THE NATIONAL economy is in ruins. There are riots against a Communist regime devoid of moral authority, a democratic mandate and popular support. A Government-controlled press blames all on subversive imperialism without and its lackeys within. In an attempt to buy time and rid themselves of their most pernicious domestic critics, the authorities relax hitherto draconian emigration curbs. This is Fidel Castro's Cuba in the late summer of 1994. But the pattern is uncannily familiar.
Such was Soviet Eastern Europe five years ago, on the eve of its collapse. In that fantastic 1989, only in Poland was the ancien regime voted away through the ballot box. Everywhere else a single event - a change in travel regulations here, a belated acknowledgement of historical fact there, or an individual act of repression - was the detonator of revolution.
In Hungary, a senior Communist official admitted that the anti-Soviet 'counter-revolution' of 1956 had, in fact, been a popular uprising, thereby tearing away the last theoretical underpinning of the party's claim to power. Thus emboldened, the Hungarians permitted thousands of East Germans who had sought sanctuary at the West German Embassy in Budapest to cross into Austria, igniting a chain reaction which led to the opening of the Berlin Wall and the end of East Germany.
A couple of months later, police violently dispersed a demonstration in Prague, only prompting the still larger demonstrations that toppled the Czechoslovak regime.
Finally, the Romanian security police evicted a Hungarian priest from the provincial city of Timisoara. That was in mid-
December. On Christmas Day Nicolae Ceausescu and his wife were executed.
Five years later, the Clinton Administration, the entire Cuban-American community here, and an unknown, but sizeable, percentage of Cubans in Cuba would like nothing better than to add the riots at Havana harbour on August 5 to that list, as the moment that sealed Fidel Castro's fate. And a chain reaction has already started.
Accusing the yanquis of deliberately encouraging the exodus, Castro let the 'boat people' leave. After thousands had washed up in Florida, the US responded by ending the special treatment enjoyed for almost 30 years by Cuban refugees. Now - to appease the powerful Cuban-American lobby - Washington is tightening the economic noose around the island. The calculation? That removal of the safety valve of flight and automatic asylum in the US, and yet harsher living conditions at home would produce a popular uprising to force Castro from power. The logic looks impeccable. But it could yet prove wrong.
The parallels with Eastern Europe are obvious. Indeed, with the exception of Romania then, Cuba's economic plight today is almost certainly worse. Especially dependent on Soviet subsidies, it has found the loss of those subsidies even more painful. The sugar harvest will be down this year from 7 million tonnes to a catastrophic 4 million. The advances in education and health care, once the indisputable achievements of Cuban socialism, have, to put it mildly, been compromised.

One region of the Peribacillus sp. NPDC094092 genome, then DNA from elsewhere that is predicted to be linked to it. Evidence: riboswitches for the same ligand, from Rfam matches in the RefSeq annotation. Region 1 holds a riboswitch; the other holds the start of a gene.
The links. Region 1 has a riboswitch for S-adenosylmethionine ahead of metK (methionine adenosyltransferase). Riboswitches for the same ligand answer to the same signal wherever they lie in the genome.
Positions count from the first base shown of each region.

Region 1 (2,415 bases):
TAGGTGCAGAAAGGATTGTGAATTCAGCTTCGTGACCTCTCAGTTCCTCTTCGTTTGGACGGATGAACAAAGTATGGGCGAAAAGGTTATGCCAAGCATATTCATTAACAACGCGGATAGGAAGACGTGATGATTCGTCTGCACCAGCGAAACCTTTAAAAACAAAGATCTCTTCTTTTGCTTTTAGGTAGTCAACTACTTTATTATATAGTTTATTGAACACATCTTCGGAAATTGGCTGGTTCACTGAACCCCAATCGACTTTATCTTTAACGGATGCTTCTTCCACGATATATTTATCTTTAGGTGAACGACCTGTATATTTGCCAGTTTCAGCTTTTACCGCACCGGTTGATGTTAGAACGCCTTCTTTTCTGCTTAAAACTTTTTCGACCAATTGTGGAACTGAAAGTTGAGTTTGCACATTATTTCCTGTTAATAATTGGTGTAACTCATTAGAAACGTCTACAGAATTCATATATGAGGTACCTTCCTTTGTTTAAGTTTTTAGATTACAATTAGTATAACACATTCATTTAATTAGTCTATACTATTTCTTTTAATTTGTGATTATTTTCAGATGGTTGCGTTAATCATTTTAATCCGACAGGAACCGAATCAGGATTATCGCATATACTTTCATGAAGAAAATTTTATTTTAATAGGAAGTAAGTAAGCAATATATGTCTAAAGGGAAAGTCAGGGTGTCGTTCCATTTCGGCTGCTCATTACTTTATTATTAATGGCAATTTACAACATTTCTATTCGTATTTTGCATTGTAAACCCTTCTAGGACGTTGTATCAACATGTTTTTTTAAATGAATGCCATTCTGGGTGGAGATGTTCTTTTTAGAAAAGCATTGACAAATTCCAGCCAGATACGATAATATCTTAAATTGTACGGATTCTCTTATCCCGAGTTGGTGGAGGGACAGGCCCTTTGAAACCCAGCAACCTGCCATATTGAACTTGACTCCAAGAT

Pseudo-reformist half-measures by the regime have only added to the economy's problems - shades of the Soviet Union under perestroika. Cuba languishes in limbo, abandoned by its old protector Moscow yet barred from the international order. The refugees who have taken to rafts and rowing boats have been voting with their oars.
But their numbers are small: despite the surge in the past fortnight, fewer than 9,000 this year, a fraction of the 125,000 Mariel exodus in five months of 1980, or the estimated 40,000 East Germans who poured into Hungary five years ago, not to mention the 200,000 Hungarians who fled the Soviet tanks in 1956. And there is another, more important, difference. Those Hungarians and East Germans were fleeing regimes imposed from the outside. The revolution Castro is now defending may have failed miserably. But at least it was a home-grown, nationalist revolution.
Indeed, the US has been to Cuba what the Soviet Union once was to Eastern Europe. Moscow used the 'Brezhnev doctrine' to invade Czechoslovakia in 1968. But until 1934 the US enjoyed a similar right to intervene in Cuba's affairs as it pleased, enshrined in an amendment to the first constitution of an independent Cuba in 1901. Hence the love- hate relationship Cubans have with El Norte and the frequent messianic strand to their nationalism.
Having destroyed the economy and long outworn any 'democratic' welcome, Castro's only claim to legitimacy is his nationalism. He may once more be able to turn Washington's new sanctions to his own advantage, presenting the country once more as victim of American bullying.
August 5's place in Cuba's history is still to be decided. Perhaps it will be the detonator of Castro's downfall. But the next links in the chain reaction are unpredictable. The harbour rioting, shown on Cuban TV, may have alarmed more people than it encouraged. Alternative dissident leaders are hardly visible. But then again, what if at the next disturbance the security forces open fire? What would the military do? Would they conclude that real reform is the only solution, that Castro must go? Quite simply, no one knows.
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